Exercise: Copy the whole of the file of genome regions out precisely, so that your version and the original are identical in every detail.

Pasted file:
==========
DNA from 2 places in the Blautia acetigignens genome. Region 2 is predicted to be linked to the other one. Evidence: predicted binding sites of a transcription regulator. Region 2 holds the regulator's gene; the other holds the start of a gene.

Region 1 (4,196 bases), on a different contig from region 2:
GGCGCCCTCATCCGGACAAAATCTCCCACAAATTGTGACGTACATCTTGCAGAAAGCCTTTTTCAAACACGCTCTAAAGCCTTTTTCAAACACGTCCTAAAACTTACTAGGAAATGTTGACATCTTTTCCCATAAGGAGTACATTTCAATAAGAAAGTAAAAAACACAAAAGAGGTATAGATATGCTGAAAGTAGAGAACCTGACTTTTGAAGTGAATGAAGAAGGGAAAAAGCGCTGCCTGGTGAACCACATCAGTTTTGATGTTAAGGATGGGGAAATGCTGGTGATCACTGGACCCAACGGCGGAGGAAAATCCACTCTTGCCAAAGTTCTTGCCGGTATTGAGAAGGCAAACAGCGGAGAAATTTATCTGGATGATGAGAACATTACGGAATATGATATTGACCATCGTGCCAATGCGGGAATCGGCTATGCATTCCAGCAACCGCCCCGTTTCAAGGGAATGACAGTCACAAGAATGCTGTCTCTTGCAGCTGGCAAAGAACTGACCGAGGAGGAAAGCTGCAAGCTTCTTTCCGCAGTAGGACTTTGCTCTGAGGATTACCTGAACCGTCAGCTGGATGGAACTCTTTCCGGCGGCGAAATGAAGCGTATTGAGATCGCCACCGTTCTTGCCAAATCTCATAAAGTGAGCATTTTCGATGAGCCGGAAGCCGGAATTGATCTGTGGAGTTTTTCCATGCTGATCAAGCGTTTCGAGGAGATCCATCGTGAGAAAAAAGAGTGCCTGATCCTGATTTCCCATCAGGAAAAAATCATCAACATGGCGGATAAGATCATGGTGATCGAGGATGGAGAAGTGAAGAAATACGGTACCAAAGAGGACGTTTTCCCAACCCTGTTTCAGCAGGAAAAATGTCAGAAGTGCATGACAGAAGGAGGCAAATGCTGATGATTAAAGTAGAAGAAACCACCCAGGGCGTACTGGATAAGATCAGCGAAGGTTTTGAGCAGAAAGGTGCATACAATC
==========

DNA from 2 places in the Blautia acetigignens genome. Region 2 is predicted to be linked to the other one. Evidence: predicted binding sites of a transcription regulator. Region 2 holds the regulator's gene; the other holds the start of a gene.

Region 1 (4,196 bases), on a different contig from region 2:
GGCGCCCTCATCCGGACAAAATCTCCCACAAATTGTGACGTACATCTTGCAGAAAGCCTTTTTCAAACACGCTCTAAAGCCTTTTTCAAACACGTCCTAAAACTTACTAGGAAATGTTGACATCTTTTCCCATAAGGAGTACATTTCAATAAGAAAGTAAAAAACACAAAAGAGGTATAGATATGCTGAAAGTAGAGAACCTGACTTTTGAAGTGAATGAAGAAGGGAAAAAGCGCTGCCTGGTGAACCACATCAGTTTTGATGTTAAGGATGGGGAAATGCTGGTGATCACTGGACCCAACGGCGGAGGAAAATCCACTCTTGCCAAAGTTCTTGCCGGTATTGAGAAGGCAAACAGCGGAGAAATTTATCTGGATGATGAGAACATTACGGAATATGATATTGACCATCGTGCCAATGCGGGAATCGGCTATGCATTCCAGCAACCGCCCCGTTTCAAGGGAATGACAGTCACAAGAATGCTGTCTCTTGCAGCTGGCAAAGAACTGACCGAGGAGGAAAGCTGCAAGCTTCTTTCCGCAGTAGGACTTTGCTCTGAGGATTACCTGAACCGTCAGCTGGATGGAACTCTTTCCGGCGGCGAAATGAAGCGTATTGAGATCGCCACCGTTCTTGCCAAATCTCATAAAGTGAGCATTTTCGATGAGCCGGAAGCCGGAATTGATCTGTGGAGTTTTTCCATGCTGATCAAGCGTTTCGAGGAGATCCATCGTGAGAAAAAAGAGTGCCTGATCCTGATTTCCCATCAGGAAAAAATCATCAACATGGCGGATAAGATCATGGTGATCGAGGATGGAGAAGTGAAGAAATACGGTACCAAAGAGGACGTTTTCCCAACCCTGTTTCAGCAGGAAAAATGTCAGAAGTGCATGACAGAAGGAGGCAAATGCTGATGATTAAAGTAGAAGAAACCACCCAGGGCGTACTGGATAAGATCAGCGAAGGTTTTGAGCAGAAAGGTGCATACAATC